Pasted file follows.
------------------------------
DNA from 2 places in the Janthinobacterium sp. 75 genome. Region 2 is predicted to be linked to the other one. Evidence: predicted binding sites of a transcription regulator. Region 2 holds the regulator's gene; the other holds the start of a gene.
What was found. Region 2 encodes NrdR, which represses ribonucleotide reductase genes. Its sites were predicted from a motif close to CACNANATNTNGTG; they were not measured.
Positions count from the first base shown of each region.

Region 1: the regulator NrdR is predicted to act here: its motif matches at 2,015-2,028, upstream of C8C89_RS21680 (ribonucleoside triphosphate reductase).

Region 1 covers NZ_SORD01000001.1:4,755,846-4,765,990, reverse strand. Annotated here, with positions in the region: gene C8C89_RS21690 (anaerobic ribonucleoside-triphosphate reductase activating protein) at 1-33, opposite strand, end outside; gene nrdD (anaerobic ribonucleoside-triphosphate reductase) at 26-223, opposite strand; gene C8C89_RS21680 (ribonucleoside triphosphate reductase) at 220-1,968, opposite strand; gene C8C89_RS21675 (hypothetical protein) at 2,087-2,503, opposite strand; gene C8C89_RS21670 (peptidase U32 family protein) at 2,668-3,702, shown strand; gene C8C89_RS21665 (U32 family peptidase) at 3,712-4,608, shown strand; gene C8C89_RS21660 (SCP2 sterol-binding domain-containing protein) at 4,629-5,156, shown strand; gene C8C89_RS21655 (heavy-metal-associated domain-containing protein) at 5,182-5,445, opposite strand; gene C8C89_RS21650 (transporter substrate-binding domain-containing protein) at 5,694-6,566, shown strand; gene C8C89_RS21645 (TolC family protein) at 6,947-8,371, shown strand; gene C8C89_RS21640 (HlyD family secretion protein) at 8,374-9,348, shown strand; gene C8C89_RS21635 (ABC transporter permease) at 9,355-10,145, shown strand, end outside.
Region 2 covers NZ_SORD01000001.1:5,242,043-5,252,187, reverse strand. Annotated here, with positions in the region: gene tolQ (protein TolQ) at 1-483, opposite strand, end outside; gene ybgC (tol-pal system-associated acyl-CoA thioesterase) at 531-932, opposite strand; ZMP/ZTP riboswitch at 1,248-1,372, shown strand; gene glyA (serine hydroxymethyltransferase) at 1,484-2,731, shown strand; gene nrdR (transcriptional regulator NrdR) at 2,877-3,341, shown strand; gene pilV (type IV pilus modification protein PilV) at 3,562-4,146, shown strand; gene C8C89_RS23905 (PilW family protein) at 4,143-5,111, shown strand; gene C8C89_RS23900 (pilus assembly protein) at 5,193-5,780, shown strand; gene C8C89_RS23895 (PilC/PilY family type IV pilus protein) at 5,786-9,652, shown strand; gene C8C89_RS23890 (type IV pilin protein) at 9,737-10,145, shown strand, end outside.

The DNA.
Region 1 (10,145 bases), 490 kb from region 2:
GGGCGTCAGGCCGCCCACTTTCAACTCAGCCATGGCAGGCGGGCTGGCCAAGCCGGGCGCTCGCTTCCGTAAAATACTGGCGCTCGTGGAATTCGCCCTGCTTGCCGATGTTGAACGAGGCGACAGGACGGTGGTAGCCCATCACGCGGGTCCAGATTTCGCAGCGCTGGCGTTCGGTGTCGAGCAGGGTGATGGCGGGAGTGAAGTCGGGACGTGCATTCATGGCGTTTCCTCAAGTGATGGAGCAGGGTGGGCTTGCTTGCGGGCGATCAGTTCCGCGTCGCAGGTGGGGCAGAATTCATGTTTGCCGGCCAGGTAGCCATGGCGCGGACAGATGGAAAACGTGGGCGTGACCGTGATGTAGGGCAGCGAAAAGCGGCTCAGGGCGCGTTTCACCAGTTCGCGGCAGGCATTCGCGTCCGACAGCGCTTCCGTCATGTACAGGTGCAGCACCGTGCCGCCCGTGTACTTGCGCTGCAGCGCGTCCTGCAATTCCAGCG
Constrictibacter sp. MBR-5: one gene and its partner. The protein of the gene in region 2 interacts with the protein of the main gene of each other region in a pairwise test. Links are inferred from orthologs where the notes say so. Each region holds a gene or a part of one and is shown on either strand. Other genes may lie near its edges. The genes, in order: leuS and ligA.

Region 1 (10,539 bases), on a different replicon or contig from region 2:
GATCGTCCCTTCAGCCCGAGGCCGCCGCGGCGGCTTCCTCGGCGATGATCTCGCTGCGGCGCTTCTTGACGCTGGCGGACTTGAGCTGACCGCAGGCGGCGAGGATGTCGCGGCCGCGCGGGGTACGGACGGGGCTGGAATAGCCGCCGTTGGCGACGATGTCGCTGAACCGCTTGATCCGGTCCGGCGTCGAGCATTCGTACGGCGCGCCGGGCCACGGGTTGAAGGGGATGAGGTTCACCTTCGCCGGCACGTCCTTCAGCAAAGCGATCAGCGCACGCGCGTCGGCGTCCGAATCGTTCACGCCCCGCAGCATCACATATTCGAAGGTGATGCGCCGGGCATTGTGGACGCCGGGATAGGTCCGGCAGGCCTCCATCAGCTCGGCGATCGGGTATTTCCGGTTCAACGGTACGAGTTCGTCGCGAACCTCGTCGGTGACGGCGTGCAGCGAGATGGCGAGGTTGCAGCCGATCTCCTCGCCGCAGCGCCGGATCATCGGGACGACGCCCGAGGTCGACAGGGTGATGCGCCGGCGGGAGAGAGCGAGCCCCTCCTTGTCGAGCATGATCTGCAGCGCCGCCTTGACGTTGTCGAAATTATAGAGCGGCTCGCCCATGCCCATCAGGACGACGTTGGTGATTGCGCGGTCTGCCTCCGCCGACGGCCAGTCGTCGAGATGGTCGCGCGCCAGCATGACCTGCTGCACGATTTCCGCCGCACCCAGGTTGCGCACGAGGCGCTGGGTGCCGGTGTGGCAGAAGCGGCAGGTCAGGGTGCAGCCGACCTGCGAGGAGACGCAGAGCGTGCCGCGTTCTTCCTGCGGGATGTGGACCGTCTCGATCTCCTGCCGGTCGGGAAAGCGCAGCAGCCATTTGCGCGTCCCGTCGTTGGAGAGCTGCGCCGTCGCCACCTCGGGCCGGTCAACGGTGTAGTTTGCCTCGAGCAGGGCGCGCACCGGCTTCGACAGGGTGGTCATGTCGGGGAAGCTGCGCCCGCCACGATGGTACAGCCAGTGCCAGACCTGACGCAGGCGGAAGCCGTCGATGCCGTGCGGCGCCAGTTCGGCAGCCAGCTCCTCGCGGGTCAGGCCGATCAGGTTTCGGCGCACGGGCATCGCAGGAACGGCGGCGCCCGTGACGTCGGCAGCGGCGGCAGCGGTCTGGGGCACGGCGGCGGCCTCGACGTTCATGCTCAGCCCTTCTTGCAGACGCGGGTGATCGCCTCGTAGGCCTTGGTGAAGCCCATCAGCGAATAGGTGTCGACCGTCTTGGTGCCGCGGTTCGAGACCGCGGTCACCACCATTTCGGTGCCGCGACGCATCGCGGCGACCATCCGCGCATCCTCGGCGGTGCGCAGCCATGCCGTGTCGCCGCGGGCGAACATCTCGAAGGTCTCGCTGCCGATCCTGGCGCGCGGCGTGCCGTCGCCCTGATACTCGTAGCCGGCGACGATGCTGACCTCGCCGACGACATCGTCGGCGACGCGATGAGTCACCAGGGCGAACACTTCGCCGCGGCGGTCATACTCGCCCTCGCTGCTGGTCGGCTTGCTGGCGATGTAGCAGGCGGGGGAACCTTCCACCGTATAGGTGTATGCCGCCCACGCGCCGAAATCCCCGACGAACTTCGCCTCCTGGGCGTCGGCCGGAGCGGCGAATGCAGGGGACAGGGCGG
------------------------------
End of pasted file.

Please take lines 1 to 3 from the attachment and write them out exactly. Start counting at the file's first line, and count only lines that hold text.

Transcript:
DNA from 2 places in the Janthinobacterium sp. 75 genome. Region 2 is predicted to be linked to the other one. Evidence: predicted binding sites of a transcription regulator. Region 2 holds the regulator's gene; the other holds the start of a gene.
What was found. Region 2 encodes NrdR, which represses ribonucleotide reductase genes. Its sites were predicted from a motif close to CACNANATNTNGTG; they were not measured.
Positions count from the first base shown of each region.